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Filtering by Category: 20somethings

Time GenY ditches the EVERYONE GETS A STAR mentality

Rachel Estapa

As someone in their late 20s, I know how important it is to feel like you’re doing the “right thing.” Growing up, we all knew exactly what was expected of us to achieve success and get praise for it. In fact, that praise became a perpetual motion machine – many GenYer's feel the incessant need to be acknowledged, gratified and acclaimed in everything they do. It’s really a different world once you step from the "everyone gets a star" protective bubble and lots of young adults are finding instant gratification and praise in their personal & career pursuits hard to come by.

Career and calling are nearly synonymous to our generation. We really want to be accomplished and successful in a short time span, but that’s not always going to happen right outside the gates of college. Many get frustrated, feel stuck and disappointed that no one thinks they are as incredible as they’ve been told they are.

But instead of getting upset, what does a really ambitious, go-getter GenY’er have to do? Here are some tips that I personally implement for when I get impatient and compare myself to others:

You’re not a failure just because you have to wait. If life unfolded just as quickly as our Facebook feeds refresh, our civilization would probably be so advanced that the concept of works & career would be obsolete. Ok, you know what I mean – the pathway in life doesn’t appear overnight, so freaking out over things "not happening fast enough” will get you one place very quickly -- stress-town.

Whoever is telling you that you must figure your life out  right now is full of shit. And if this person DID figure it all out before 30, they’re probably the most dull, boring and predictable person EVER. Think about all the amazing adventures, stories and opportunities people have who didn't live life by some pre-destined play book. Their attitude toward being open and curious brought about variety to explore, play and figure things out as it comes. I know, I know – that uncertainty feeling is really uncomfortable, but life is full of unknowable situations. The only thing you can master is how you handled life’s ebb & flow as you progress onward.

Sorry, but you’re not going to be Mark Zuckerberg or the guy that invented Instgram. And there’s nothing wrong with you because of that.There’s a fine balance between seeking advice and inspiration from what others experienced, but comparing yourself to their path is a one-way ticket to let down. You are NOT them. You’re going to have a very difference experience, one that will shape what your imprint in the world is. Own your unique story now, because it’s impossible to ever live out someone else’s.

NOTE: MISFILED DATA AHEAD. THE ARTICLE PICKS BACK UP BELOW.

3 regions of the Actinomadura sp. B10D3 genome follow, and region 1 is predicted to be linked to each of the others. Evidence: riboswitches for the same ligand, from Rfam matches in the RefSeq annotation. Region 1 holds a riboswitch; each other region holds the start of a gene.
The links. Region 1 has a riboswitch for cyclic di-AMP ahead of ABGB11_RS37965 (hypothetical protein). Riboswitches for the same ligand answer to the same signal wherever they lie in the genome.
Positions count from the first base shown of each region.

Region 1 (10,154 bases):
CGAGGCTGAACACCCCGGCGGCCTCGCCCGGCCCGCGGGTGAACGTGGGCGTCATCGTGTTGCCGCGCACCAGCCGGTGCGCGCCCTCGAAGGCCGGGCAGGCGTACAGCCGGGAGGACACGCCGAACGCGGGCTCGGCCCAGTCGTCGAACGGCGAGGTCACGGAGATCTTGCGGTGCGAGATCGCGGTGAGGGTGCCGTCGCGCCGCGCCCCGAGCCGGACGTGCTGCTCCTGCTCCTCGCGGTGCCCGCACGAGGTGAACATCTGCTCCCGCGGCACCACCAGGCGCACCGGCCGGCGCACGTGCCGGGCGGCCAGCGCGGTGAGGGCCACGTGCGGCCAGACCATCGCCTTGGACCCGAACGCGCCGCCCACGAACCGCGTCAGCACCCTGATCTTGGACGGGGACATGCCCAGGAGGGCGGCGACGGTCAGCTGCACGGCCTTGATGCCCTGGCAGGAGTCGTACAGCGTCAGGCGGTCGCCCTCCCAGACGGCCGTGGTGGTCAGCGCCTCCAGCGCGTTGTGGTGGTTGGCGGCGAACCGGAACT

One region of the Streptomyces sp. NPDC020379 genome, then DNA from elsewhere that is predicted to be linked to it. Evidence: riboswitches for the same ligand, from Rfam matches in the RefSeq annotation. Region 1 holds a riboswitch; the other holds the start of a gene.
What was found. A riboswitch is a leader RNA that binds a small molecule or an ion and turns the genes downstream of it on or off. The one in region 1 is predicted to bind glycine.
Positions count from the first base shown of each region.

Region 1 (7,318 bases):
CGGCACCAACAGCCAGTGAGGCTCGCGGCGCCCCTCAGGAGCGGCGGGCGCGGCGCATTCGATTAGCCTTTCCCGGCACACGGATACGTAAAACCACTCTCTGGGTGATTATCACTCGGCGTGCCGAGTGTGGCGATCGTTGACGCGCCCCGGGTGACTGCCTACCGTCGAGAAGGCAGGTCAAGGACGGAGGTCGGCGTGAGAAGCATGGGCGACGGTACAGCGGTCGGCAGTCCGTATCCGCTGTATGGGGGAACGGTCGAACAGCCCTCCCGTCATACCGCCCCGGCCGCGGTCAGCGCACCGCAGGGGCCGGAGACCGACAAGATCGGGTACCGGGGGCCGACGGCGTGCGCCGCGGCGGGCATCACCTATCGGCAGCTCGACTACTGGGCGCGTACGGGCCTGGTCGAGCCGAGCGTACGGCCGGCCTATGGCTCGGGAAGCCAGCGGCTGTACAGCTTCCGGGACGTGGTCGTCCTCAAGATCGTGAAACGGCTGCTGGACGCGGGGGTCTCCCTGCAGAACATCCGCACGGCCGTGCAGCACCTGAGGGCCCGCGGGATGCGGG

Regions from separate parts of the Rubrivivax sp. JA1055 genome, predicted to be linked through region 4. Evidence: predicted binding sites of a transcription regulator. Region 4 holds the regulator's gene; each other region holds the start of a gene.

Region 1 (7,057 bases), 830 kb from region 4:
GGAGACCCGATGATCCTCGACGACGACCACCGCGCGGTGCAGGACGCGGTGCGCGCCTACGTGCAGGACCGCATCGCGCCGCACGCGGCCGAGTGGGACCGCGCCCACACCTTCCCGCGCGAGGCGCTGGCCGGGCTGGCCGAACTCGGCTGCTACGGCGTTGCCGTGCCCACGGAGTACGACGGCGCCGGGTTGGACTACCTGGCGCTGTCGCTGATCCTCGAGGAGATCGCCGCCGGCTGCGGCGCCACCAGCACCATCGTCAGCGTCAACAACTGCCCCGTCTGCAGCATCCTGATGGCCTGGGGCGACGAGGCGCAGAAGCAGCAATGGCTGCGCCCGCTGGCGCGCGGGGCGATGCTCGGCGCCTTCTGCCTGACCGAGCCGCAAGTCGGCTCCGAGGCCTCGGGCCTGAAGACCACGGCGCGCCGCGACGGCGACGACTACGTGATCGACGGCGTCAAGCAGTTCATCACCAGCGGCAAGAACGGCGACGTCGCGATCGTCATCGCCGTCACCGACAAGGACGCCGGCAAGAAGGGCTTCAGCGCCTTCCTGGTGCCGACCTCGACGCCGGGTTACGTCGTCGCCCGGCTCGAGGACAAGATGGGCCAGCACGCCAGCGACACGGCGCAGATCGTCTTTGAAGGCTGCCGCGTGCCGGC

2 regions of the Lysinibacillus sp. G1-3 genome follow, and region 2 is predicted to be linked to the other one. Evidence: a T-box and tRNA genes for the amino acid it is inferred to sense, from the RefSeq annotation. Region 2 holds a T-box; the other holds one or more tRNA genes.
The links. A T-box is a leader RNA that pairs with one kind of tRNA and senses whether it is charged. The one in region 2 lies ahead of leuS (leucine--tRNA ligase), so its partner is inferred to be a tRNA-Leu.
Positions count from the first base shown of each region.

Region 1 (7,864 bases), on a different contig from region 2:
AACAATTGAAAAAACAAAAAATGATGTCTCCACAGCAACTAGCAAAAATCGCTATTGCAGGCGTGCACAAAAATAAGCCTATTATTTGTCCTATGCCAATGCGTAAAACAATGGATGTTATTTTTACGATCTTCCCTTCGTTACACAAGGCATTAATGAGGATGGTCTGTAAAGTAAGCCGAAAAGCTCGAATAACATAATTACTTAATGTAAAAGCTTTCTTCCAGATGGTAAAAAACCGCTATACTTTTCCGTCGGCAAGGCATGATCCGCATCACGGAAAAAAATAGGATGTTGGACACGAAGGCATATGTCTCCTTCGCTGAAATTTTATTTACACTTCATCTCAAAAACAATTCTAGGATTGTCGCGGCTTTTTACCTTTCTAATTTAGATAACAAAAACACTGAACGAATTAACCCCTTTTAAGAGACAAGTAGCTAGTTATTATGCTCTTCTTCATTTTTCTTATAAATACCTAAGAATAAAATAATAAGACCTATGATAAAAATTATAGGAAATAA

Ease up, but don't give up. We all see the news reports --- the economic & career outlook for GenY looks grim. I know first-hand how difficult it is to find work, let alone, work that makes your heart sing. That’s why letting go of the expectation of what you thought you’d be doing may ease the stress. In no way am I saying “give up” – never ever – more like “ease up” and allow for your life to unfold as it may. Follow what your interests are, do what you can to align yourself in the direction towards a worthy goal, and be a nice person along the way. Really – being nice helps!

I’m a firm believer that little victories towards a worthy goal are what make for an enjoyable life.

Am I crazy? Why nearing 30 doesn't freak me out

Rachel Estapa

Yesterday, I was sitting next to a high school student who was getting tutored in math. His tutor casually mentioned something about being in his mid-30's but didn't feel old and the student said "Well, to me -- anything over 25 is really old."  I could only laugh, because face it -- we all felt that way at one point. In one month, I'll be turning 28 years old.  I'm actually really excited about it - the number has a nice ring to it, but more so, it's one step closer to 30 which in my eyes is something to look forward to. Why? Because it means I've got 30 years of experience and that's pretty awesome. Also, I hear many people say 30 is when their life REALLY takes off --- so I can only image how much more fun I'll have.

But I know I'm of a small minority who doesn't seem to mind (yet) the cold truth of life ---- YOU GET OLDER.

If you've not seen it, there's a really funny parody called "We're Not Young" stemmed from that insanely catchy "We are Young" song. It's mocking the 30-somethings waking up to a life they didn't ever think they'd have -- full of nothing and going nowhere.

Sometimes when I speak with those in their later 20's, they have this really worried look on their face when they realize they are growing older. Many feel like life just landed in their laps, outside of their control -- they woke up one day and found themselves in the place they are. Some are fine with it -- other, errr..not so much.

The "auto-pilot" feeling is what bothers people the most because it feels like life is happen to them, not through them. There's a big difference.